Along with his profound sports knowledge and analysis, Rode builds relationships in the athletics community which helps him create in depth and personalized articles that go beyond sporting achievement. These bonds connect Red Deer Polytechnic student-athletes and teams with communities in meaningful ways.Rode’s commitment to the Kings and Queens has extended above his duties as a journalist with Red Deer Advocate. At times, he has used his personal time and resources to report on the Polytechnic’s Kings and Queens at the Canadian Collegiate Athletic Association (CCAA) National Championships.

While Red Deer Polytechnic Athletics is one of his passions, Rode is dedicated to representing all levels of competition, from grassroots sports to high school athletics to professional leagues. He has been integral in following central Alberta athletes as they compete at the Olympics, Commonwealth Games, Canadian Finals Rodeo and other prestigious events.

Rode has also volunteered his time and expertise in a variety of athletic areas. He has been on planning committees for high school championships in several sports, and he has served on the Board of Directors for Alberta Sport Development Centre – Central.

With incredible dedication to athletics and innate ability to connect readers to his subject, Rode has been the recipient of several esteemed awards and recognitions. He has been inducted into the Alberta Sports Hall of Fame, receiving the Bell Memorial Award for sports media members. In addition, Rode was the recipient of Excellence in Reporting from the Alberta Schools Athletic Association and Red Deer Lifetime Sport Achievement Award. For his contributions to the ACAC, Rode was honoured with the Al Bonhous Award.

He continues to share his sports knowledge and passion by writing articles about central Alberta athletes and teams in Red Deer Advocate.

Jan Underwood earns 2022 Honorary Bachelor of Interdisciplinary Studies

For her commitment to fostering intercultural awareness in central Alberta, Jan Underwood was awarded an Honorary Bachelor of Arts Degree in Interdisciplinary Studies at the 58th Convocation ceremonies on June 3, 2022.

Underwood celebrated her 20th anniversary working with CARE for Newcomers (formerly Central Alberta Refugee Effort) in May 2022. In her role as Public Awareness Coordinator/Community Educator, she has demonstrated tremendous dedication to developing greater inclusion and intercultural awareness across Alberta communities. Through her work, Underwood has developed a long-time collaborative relationship with Red Deer Polytechnic.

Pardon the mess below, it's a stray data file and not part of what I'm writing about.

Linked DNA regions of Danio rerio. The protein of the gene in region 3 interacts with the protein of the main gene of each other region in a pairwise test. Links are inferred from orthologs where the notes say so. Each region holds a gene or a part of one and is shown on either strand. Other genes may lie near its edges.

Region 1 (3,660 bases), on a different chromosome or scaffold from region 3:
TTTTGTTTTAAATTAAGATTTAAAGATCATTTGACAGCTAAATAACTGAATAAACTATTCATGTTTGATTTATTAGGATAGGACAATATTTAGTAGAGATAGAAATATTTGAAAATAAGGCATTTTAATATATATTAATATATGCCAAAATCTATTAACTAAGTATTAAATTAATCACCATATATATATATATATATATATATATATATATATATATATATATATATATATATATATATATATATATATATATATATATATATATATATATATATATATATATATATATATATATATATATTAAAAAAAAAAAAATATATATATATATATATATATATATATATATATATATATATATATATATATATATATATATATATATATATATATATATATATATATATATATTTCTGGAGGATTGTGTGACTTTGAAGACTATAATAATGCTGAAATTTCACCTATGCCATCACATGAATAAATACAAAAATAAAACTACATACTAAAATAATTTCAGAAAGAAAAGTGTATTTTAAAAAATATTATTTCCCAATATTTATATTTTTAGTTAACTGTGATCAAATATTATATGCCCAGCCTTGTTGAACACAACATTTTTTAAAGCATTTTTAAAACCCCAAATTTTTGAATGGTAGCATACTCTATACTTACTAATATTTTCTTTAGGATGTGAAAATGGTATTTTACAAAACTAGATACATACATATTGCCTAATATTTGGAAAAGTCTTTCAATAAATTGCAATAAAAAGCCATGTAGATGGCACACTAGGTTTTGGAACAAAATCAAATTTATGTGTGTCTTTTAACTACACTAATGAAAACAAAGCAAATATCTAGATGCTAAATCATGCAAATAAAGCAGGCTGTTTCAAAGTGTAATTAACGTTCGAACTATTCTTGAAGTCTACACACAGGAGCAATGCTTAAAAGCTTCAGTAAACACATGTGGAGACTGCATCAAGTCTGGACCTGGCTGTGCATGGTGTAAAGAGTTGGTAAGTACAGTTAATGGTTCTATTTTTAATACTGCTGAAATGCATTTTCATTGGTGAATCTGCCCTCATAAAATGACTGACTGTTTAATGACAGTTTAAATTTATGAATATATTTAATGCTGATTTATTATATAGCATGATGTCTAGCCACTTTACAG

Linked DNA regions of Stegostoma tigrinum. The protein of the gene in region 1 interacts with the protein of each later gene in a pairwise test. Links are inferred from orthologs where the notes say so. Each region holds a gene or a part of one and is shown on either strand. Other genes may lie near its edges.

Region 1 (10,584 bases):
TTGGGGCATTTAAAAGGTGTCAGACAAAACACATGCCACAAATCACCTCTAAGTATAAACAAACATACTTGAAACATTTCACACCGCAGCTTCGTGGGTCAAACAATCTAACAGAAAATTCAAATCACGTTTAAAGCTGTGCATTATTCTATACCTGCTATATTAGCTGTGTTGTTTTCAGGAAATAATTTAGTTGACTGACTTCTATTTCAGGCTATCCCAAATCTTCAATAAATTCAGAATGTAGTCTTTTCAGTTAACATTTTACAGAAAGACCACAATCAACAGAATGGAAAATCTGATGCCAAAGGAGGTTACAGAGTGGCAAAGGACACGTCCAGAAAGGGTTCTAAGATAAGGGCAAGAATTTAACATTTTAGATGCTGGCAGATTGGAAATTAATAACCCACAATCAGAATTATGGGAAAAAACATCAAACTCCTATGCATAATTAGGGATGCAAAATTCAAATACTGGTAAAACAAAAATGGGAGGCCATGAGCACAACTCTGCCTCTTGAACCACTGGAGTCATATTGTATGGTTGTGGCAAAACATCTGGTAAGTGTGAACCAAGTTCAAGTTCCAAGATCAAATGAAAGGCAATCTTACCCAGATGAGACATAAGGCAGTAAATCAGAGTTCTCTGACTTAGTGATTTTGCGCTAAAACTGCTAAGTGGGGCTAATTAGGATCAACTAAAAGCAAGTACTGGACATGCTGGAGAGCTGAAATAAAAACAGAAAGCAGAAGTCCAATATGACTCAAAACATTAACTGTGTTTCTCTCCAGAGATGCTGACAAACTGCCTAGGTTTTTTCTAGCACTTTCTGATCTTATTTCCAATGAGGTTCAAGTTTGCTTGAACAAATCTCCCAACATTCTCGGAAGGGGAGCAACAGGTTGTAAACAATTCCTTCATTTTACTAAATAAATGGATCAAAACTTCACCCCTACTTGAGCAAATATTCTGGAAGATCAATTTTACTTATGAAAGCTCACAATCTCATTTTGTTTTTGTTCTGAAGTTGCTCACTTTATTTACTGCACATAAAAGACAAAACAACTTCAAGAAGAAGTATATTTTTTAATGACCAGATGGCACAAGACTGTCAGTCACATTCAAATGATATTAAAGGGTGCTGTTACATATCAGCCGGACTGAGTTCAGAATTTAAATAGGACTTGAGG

While her immense contributions in the region have helped to shape communities, Underwood’s journey began in England, where she was born and raised. Growing up in a multicultural community, she developed a love for and curiosity about different cultures. After teaching in multicultural schools in Bradford and in London, England for 10 years, Underwood emigrated to Canada with her Canadian husband, Peter.

For 15 years, Underwood worked in the Children’s Department of the Red Deer Public Library, where she planned and delivered many multicultural programs. After transitioning to her role with CARE for Newcomers, her positive impact on central Alberta grew immensely.

Through Underwood’s leadership as Public Awareness Coordinator/Community Educator, she delivers more than 200 workshops and presentations each year to schools, post-secondary institutions and organizations. Her presentations focus on a range of topics including Intercultural Competence, Cross Cultural Communication and Sensitivity, Human Rights, and Anti-racism Response Training.

Underwood is also a tireless advocate for immigrants and newcomers to Canada. She brings a sense of empowerment to the thousands of immigrants that she has worked with throughout her time at CARE for Newcomers, providing support and assistance as they settle in Canada.

Whether sharing her wisdom with students who are preparing to become peer tutors at Red Deer Polytechnic, volunteering her time on various committees across central Alberta, or leading the organization of large events such as CommUnity Power of One, held at Red Deer Polytechnic, Underwood is a committed leader who makes everyone feel involved, included and appreciated.

Underwood devotes her time and inspires others to work together to make connections and to build stronger, more welcoming communities. Her life’s work is immeasurable, and it has changed this region and Red Deer Polytechnic for the better.



‘Harm Reduction’ is killing B.C.’s addicts. There’s got to be a better way